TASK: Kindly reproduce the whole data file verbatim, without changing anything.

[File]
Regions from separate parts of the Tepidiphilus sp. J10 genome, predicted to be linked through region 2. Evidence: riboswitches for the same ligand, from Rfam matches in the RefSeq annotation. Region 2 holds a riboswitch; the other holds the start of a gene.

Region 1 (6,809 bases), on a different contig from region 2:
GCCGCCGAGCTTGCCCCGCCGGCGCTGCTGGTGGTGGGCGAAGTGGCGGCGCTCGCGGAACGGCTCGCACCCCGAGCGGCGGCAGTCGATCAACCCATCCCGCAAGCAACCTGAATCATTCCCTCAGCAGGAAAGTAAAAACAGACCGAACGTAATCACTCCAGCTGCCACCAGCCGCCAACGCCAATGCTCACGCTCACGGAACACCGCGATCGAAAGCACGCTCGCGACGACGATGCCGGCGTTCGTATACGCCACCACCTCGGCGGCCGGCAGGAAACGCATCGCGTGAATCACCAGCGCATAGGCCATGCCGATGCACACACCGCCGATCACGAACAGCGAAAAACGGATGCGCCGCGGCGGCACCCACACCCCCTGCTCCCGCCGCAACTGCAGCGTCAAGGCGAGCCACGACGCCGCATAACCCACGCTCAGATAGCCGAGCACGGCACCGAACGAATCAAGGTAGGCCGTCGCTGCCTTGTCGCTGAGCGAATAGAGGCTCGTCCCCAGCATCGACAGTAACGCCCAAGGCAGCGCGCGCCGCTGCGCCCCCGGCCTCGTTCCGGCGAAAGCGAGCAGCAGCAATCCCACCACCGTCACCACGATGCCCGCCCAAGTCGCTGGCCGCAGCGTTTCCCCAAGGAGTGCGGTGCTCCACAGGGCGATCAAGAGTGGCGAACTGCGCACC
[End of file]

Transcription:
Regions from separate parts of the Tepidiphilus sp. J10 genome, predicted to be linked through region 2. Evidence: riboswitches for the same ligand, from Rfam matches in the RefSeq annotation. Region 2 holds a riboswitch; the other holds the start of a gene.

Region 1 (6,809 bases), on a different contig from region 2:
GCCGCCGAGCTTGCCCCGCCGGCGCTGCTGGTGGTGGGCGAAGTGGCGGCGCTCGCGGAACGGCTCGCACCCCGAGCGGCGGCAGTCGATCAACCCATCCCGCAAGCAACCTGAATCATTCCCTCAGCAGGAAAGTAAAAACAGACCGAACGTAATCACTCCAGCTGCCACCAGCCGCCAACGCCAATGCTCACGCTCACGGAACACCGCGATCGAAAGCACGCTCGCGACGACGATGCCGGCGTTCGTATACGCCACCACCTCGGCGGCCGGCAGGAAACGCATCGCGTGAATCACCAGCGCATAGGCCATGCCGATGCACACACCGCCGATCACGAACAGCGAAAAACGGATGCGCCGCGGCGGCACCCACACCCCCTGCTCCCGCCGCAACTGCAGCGTCAAGGCGAGCCACGACGCCGCATAACCCACGCTCAGATAGCCGAGCACGGCACCGAACGAATCAAGGTAGGCCGTCGCTGCCTTGTCGCTGAGCGAATAGAGGCTCGTCCCCAGCATCGACAGTAACGCCCAAGGCAGCGCGCGCCGCTGCGCCCCCGGCCTCGTTCCGGCGAAAGCGAGCAGCAGCAATCCCACCACCGTCACCACGATGCCCGCCCAAGTCGCTGGCCGCAGCGTTTCCCCAAGGAGTGCGGTGCTCCACAGGGCGATCAAGAGTGGCGAACTGCGCACC